“I’m afraid of dying.”
She moves over to me and rubs my bald head, bald from the intensive, 21-day experimental treatment I’ve undergone to try and choke my deathless cancer.
“I don’t know when I got to be so afraid again, but here I am.”
“Things have changed, right? I mean, things have changed. Our life is going to change.” She holds me at the edge of my side of the bed, the light from the bed side table glows orange, aggressive but only for its own corner, the rest of the room is sunk in shadow. As she holds me I can feel her belly now nine months along. Sometimes if I stare long enough at it I can watch the little one’s butt move from one side to the other seeking room and comfort. “Everything is going to change.” She tells me very softly and very gently. Recently I’ve imparted this fear of dying so much that I think she’s sick of it, sick of answering for it, that it makes me so tired.
I don’t look at her as she holds me and tells me this. I have my eyes closed. We rock gently there in the open, almost vulgar, glare of the light. It’s like the world could see us.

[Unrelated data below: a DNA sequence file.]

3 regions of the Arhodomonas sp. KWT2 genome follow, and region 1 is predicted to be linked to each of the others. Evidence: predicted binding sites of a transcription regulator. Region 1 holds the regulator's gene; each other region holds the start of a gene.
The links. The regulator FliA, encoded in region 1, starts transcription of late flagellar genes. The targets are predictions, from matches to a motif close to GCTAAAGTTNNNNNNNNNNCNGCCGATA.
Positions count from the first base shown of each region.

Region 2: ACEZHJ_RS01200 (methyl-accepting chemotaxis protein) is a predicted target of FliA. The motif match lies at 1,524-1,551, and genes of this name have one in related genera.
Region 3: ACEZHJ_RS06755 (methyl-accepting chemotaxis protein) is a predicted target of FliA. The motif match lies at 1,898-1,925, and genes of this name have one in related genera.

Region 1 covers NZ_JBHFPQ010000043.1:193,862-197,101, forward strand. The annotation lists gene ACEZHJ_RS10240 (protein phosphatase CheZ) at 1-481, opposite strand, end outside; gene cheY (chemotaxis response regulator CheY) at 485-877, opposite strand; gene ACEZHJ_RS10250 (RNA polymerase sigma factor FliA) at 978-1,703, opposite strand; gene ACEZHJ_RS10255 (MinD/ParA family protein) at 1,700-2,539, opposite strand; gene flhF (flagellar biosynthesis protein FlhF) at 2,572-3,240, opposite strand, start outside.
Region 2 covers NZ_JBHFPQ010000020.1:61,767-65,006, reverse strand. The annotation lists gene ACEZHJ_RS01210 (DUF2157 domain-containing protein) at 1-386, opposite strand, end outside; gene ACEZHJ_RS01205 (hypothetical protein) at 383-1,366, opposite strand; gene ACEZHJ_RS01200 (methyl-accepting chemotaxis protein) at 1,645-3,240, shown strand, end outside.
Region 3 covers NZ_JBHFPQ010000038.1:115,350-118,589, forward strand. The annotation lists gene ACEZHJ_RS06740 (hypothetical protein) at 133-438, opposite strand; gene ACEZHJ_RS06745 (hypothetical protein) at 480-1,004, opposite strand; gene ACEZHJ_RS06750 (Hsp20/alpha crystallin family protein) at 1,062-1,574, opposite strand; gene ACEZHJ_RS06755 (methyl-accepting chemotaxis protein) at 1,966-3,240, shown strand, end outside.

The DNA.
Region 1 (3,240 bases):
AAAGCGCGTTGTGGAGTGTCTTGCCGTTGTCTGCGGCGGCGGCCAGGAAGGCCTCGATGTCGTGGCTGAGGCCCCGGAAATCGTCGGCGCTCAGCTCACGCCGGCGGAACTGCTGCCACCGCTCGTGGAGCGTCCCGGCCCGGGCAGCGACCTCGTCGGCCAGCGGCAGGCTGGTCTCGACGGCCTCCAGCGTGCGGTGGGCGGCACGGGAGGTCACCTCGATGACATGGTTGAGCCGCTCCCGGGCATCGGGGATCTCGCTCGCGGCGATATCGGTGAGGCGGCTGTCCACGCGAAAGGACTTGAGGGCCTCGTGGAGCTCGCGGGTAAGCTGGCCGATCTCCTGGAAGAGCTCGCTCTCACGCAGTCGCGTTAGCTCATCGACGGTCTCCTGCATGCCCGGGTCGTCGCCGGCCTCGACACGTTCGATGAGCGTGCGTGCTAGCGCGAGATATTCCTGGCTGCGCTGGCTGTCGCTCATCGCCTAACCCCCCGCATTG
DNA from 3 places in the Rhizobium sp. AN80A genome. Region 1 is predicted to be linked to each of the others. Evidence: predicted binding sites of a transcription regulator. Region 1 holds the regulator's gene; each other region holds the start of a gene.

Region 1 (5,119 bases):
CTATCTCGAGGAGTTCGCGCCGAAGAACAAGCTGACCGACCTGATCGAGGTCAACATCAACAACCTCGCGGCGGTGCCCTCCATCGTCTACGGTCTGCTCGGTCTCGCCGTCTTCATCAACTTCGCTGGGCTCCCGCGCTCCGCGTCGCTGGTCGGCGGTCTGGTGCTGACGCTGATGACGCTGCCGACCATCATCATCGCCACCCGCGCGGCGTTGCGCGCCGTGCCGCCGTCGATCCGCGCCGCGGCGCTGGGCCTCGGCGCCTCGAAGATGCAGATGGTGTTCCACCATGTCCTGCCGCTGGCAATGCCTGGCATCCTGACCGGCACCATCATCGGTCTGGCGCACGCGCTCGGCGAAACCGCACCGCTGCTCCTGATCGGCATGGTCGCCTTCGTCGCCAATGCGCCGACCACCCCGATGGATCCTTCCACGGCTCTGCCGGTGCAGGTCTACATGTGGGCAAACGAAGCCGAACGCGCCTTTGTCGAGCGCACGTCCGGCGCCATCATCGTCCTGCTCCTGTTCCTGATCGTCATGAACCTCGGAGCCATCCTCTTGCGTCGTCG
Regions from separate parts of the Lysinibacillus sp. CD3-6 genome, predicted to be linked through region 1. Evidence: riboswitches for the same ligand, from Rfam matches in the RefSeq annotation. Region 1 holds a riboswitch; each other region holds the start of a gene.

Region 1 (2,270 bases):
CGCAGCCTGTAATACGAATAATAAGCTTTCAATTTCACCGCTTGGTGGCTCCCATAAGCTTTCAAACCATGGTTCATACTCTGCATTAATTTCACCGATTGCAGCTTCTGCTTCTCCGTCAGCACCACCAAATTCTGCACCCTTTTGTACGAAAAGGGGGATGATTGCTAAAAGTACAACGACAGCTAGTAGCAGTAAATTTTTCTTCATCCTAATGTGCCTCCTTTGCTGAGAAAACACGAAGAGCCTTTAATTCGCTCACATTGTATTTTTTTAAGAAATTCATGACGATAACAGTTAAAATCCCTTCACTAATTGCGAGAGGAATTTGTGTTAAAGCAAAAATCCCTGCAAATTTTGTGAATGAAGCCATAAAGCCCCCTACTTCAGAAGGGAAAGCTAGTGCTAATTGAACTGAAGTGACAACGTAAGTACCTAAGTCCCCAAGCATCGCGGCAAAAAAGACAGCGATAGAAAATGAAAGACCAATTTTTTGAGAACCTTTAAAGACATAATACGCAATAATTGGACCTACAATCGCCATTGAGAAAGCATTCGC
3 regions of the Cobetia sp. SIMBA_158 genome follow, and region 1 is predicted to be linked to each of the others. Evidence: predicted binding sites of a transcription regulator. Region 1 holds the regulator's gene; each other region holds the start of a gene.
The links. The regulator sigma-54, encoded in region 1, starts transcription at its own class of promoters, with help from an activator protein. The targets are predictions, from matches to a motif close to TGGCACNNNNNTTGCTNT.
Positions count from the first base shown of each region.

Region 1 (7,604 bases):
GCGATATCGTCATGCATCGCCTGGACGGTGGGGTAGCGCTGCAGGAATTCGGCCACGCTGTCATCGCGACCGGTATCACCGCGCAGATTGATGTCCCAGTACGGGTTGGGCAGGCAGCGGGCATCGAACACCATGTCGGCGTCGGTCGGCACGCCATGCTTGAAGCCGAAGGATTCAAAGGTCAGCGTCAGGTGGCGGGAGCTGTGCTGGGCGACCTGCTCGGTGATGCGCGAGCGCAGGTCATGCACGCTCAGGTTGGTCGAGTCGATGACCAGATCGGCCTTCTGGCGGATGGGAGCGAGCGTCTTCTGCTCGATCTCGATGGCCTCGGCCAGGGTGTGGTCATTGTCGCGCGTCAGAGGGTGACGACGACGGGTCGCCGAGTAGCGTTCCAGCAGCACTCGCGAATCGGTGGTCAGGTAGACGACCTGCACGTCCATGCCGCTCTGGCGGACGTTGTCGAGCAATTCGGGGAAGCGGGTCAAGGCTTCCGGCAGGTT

“I swear. I wish I didn’t always feel this way.”
“I know. I know.”
All of a sudden I remember when I’d try to tell my old students, when I used to teach, how hard it is to impart real “Love” because of how awesome is the failure of language to do what it’s supposed to do. “‘For example,’ I’d tell them. ‘Take Bobby here. He might want to tell his girlfriend how much he loves her.’ [class laughs – Bobby turns red]. ‘So, Bobby here, he tells her one day, ‘I love you;’ and what do you know, his girl says, ‘I love you’ back. She tells him, ‘I love you, too, Bobby.’ But here’s the hitch: Bobby might hear something in her voice, some little thing in the way she said it, and he might wonder, ‘Hey, does her Love mean my Love. Is her ‘I love you’ my ‘I love you’? [my voice trails off] [and to no one in particular, I say] Bobby’s question is a good one.”
I feel Bobby’s plight with language now because I wonder deep down if my wife does “know” I wasn’t always so scared of something I’ve no control over; but something’s cracked in me.
Earlier, the radioman said that there were great summer storms coming our way. He said, “Y’all in it’s path.” The storm is coming on strong now. There’s sideways rain and big chunks of hail. The lights are dimming. The thunder is loud. The lightening is bright. It’s getting violent, like the earth is readying for something we can’t understand. It’s all so incomprehensible.
As the lights flicker, she asks, “You know I know, right?”